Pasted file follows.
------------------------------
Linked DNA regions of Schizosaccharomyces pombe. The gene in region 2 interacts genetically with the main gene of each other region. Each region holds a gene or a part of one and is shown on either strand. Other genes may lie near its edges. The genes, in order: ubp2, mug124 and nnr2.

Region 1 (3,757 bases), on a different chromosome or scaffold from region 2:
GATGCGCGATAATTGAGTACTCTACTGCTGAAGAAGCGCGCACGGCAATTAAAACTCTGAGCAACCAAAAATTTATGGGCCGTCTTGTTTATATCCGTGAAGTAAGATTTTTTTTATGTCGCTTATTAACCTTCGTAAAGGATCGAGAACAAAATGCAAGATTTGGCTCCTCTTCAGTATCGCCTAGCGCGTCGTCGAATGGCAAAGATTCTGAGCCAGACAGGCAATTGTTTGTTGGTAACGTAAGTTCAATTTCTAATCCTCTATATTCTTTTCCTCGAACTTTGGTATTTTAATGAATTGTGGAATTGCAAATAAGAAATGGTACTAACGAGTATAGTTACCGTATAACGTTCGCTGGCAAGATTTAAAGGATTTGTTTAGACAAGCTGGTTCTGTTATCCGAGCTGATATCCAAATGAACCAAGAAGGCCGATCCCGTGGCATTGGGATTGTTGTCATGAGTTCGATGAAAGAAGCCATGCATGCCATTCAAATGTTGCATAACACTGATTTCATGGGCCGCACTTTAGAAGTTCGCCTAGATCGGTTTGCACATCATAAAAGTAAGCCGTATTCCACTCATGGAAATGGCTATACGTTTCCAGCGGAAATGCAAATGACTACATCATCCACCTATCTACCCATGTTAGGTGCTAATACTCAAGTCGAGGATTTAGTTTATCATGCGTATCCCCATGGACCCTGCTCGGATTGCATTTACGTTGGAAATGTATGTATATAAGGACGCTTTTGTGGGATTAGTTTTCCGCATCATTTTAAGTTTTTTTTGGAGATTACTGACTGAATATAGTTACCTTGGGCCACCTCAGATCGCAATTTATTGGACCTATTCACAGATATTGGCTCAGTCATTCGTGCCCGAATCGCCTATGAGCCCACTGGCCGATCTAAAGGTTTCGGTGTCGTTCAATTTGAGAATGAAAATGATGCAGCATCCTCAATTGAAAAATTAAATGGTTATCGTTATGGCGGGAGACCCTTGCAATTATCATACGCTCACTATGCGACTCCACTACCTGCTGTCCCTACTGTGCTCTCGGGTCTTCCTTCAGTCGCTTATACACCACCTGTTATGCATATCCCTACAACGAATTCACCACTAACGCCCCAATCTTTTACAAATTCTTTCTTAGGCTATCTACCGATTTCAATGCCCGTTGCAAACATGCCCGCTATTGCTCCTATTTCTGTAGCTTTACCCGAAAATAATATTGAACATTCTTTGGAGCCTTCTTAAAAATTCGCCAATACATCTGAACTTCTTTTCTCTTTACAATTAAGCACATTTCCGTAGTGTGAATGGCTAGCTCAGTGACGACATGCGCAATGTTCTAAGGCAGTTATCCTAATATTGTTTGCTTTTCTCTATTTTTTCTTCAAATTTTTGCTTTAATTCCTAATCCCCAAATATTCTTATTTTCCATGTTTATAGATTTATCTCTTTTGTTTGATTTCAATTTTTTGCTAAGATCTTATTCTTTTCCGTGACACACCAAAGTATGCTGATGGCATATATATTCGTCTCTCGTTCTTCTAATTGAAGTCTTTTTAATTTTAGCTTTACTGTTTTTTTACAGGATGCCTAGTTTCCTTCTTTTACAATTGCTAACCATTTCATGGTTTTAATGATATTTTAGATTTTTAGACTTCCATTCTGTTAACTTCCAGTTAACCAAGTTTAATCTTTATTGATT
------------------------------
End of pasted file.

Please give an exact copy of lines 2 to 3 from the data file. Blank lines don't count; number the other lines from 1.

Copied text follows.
Region 1 (3,757 bases), on a different chromosome or scaffold from region 2:
GATGCGCGATAATTGAGTACTCTACTGCTGAAGAAGCGCGCACGGCAATTAAAACTCTGAGCAACCAAAAATTTATGGGCCGTCTTGTTTATATCCGTGAAGTAAGATTTTTTTTATGTCGCTTATTAACCTTCGTAAAGGATCGAGAACAAAATGCAAGATTTGGCTCCTCTTCAGTATCGCCTAGCGCGTCGTCGAATGGCAAAGATTCTGAGCCAGACAGGCAATTGTTTGTTGGTAACGTAAGTTCAATTTCTAATCCTCTATATTCTTTTCCTCGAACTTTGGTATTTTAATGAATTGTGGAATTGCAAATAAGAAATGGTACTAACGAGTATAGTTACCGTATAACGTTCGCTGGCAAGATTTAAAGGATTTGTTTAGACAAGCTGGTTCTGTTATCCGAGCTGATATCCAAATGAACCAAGAAGGCCGATCCCGTGGCATTGGGATTGTTGTCATGAGTTCGATGAAAGAAGCCATGCATGCCATTCAAATGTTGCATAACACTGATTTCATGGGCCGCACTTTAGAAGTTCGCCTAGATCGGTTTGCACATCATAAAAGTAAGCCGTATTCCACTCATGGAAATGGCTATACGTTTCCAGCGGAAATGCAAATGACTACATCATCCACCTATCTACCCATGTTAGGTGCTAATACTCAAGTCGAGGATTTAGTTTATCATGCGTATCCCCATGGACCCTGCTCGGATTGCATTTACGTTGGAAATGTATGTATATAAGGACGCTTTTGTGGGATTAGTTTTCCGCATCATTTTAAGTTTTTTTTGGAGATTACTGACTGAATATAGTTACCTTGGGCCACCTCAGATCGCAATTTATTGGACCTATTCACAGATATTGGCTCAGTCATTCGTGCCCGAATCGCCTATGAGCCCACTGGCCGATCTAAAGGTTTCGGTGTCGTTCAATTTGAGAATGAAAATGATGCAGCATCCTCAATTGAAAAATTAAATGGTTATCGTTATGGCGGGAGACCCTTGCAATTATCATACGCTCACTATGCGACTCCACTACCTGCTGTCCCTACTGTGCTCTCGGGTCTTCCTTCAGTCGCTTATACACCACCTGTTATGCATATCCCTACAACGAATTCACCACTAACGCCCCAATCTTTTACAAATTCTTTCTTAGGCTATCTACCGATTTCAATGCCCGTTGCAAACATGCCCGCTATTGCTCCTATTTCTGTAGCTTTACCCGAAAATAATATTGAACATTCTTTGGAGCCTTCTTAAAAATTCGCCAATACATCTGAACTTCTTTTCTCTTTACAATTAAGCACATTTCCGTAGTGTGAATGGCTAGCTCAGTGACGACATGCGCAATGTTCTAAGGCAGTTATCCTAATATTGTTTGCTTTTCTCTATTTTTTCTTCAAATTTTTGCTTTAATTCCTAATCCCCAAATATTCTTATTTTCCATGTTTATAGATTTATCTCTTTTGTTTGATTTCAATTTTTTGCTAAGATCTTATTCTTTTCCGTGACACACCAAAGTATGCTGATGGCATATATATTCGTCTCTCGTTCTTCTAATTGAAGTCTTTTTAATTTTAGCTTTACTGTTTTTTTACAGGATGCCTAGTTTCCTTCTTTTACAATTGCTAACCATTTCATGGTTTTAATGATATTTTAGATTTTTAGACTTCCATTCTGTTAACTTCCAGTTAACCAAGTTTAATCTTTATTGATT